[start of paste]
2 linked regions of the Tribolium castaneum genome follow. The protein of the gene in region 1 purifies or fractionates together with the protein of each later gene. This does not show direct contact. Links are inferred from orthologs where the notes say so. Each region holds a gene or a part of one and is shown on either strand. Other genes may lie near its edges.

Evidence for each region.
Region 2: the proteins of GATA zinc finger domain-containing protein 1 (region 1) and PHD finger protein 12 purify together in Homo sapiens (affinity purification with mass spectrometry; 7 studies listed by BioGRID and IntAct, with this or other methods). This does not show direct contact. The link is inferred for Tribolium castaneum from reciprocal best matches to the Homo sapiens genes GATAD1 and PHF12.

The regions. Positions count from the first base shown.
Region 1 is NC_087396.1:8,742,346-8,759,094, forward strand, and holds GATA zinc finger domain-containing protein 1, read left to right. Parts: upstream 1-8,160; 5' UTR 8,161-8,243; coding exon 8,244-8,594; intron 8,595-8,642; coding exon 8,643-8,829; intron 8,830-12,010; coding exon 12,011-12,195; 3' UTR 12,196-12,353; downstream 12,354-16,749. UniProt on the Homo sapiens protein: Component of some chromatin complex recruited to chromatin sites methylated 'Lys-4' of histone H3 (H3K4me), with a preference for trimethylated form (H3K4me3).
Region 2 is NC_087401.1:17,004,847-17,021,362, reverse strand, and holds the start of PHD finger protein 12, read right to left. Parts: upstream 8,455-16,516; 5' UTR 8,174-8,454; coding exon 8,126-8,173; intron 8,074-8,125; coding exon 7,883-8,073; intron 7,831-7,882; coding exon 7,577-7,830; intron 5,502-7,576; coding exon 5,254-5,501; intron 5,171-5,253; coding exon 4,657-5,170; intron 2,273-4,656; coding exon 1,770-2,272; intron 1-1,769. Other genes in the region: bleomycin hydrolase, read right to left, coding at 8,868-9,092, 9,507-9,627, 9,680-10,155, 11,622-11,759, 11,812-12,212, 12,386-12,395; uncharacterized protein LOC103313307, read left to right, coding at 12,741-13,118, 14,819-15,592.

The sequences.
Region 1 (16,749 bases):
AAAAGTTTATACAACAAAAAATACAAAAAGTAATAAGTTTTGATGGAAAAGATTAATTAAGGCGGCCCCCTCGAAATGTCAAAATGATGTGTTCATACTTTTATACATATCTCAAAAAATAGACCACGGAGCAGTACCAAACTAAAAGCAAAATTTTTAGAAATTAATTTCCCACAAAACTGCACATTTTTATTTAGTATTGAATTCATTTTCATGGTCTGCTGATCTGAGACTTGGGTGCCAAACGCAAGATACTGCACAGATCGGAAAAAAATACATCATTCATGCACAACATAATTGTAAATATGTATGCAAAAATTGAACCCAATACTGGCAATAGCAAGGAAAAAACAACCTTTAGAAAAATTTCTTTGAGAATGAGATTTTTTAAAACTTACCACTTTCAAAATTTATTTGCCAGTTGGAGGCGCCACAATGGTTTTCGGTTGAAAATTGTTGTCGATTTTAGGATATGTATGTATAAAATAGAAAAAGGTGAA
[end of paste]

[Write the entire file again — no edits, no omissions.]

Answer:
2 linked regions of the Tribolium castaneum genome follow. The protein of the gene in region 1 purifies or fractionates together with the protein of each later gene. This does not show direct contact. Links are inferred from orthologs where the notes say so. Each region holds a gene or a part of one and is shown on either strand. Other genes may lie near its edges.

Evidence for each region.
Region 2: the proteins of GATA zinc finger domain-containing protein 1 (region 1) and PHD finger protein 12 purify together in Homo sapiens (affinity purification with mass spectrometry; 7 studies listed by BioGRID and IntAct, with this or other methods). This does not show direct contact. The link is inferred for Tribolium castaneum from reciprocal best matches to the Homo sapiens genes GATAD1 and PHF12.

The regions. Positions count from the first base shown.
Region 1 is NC_087396.1:8,742,346-8,759,094, forward strand, and holds GATA zinc finger domain-containing protein 1, read left to right. Parts: upstream 1-8,160; 5' UTR 8,161-8,243; coding exon 8,244-8,594; intron 8,595-8,642; coding exon 8,643-8,829; intron 8,830-12,010; coding exon 12,011-12,195; 3' UTR 12,196-12,353; downstream 12,354-16,749. UniProt on the Homo sapiens protein: Component of some chromatin complex recruited to chromatin sites methylated 'Lys-4' of histone H3 (H3K4me), with a preference for trimethylated form (H3K4me3).
Region 2 is NC_087401.1:17,004,847-17,021,362, reverse strand, and holds the start of PHD finger protein 12, read right to left. Parts: upstream 8,455-16,516; 5' UTR 8,174-8,454; coding exon 8,126-8,173; intron 8,074-8,125; coding exon 7,883-8,073; intron 7,831-7,882; coding exon 7,577-7,830; intron 5,502-7,576; coding exon 5,254-5,501; intron 5,171-5,253; coding exon 4,657-5,170; intron 2,273-4,656; coding exon 1,770-2,272; intron 1-1,769. Other genes in the region: bleomycin hydrolase, read right to left, coding at 8,868-9,092, 9,507-9,627, 9,680-10,155, 11,622-11,759, 11,812-12,212, 12,386-12,395; uncharacterized protein LOC103313307, read left to right, coding at 12,741-13,118, 14,819-15,592.

The sequences.
Region 1 (16,749 bases):
AAAAGTTTATACAACAAAAAATACAAAAAGTAATAAGTTTTGATGGAAAAGATTAATTAAGGCGGCCCCCTCGAAATGTCAAAATGATGTGTTCATACTTTTATACATATCTCAAAAAATAGACCACGGAGCAGTACCAAACTAAAAGCAAAATTTTTAGAAATTAATTTCCCACAAAACTGCACATTTTTATTTAGTATTGAATTCATTTTCATGGTCTGCTGATCTGAGACTTGGGTGCCAAACGCAAGATACTGCACAGATCGGAAAAAAATACATCATTCATGCACAACATAATTGTAAATATGTATGCAAAAATTGAACCCAATACTGGCAATAGCAAGGAAAAAACAACCTTTAGAAAAATTTCTTTGAGAATGAGATTTTTTAAAACTTACCACTTTCAAAATTTATTTGCCAGTTGGAGGCGCCACAATGGTTTTCGGTTGAAAATTGTTGTCGATTTTAGGATATGTATGTATAAAATAGAAAAAGGTGAA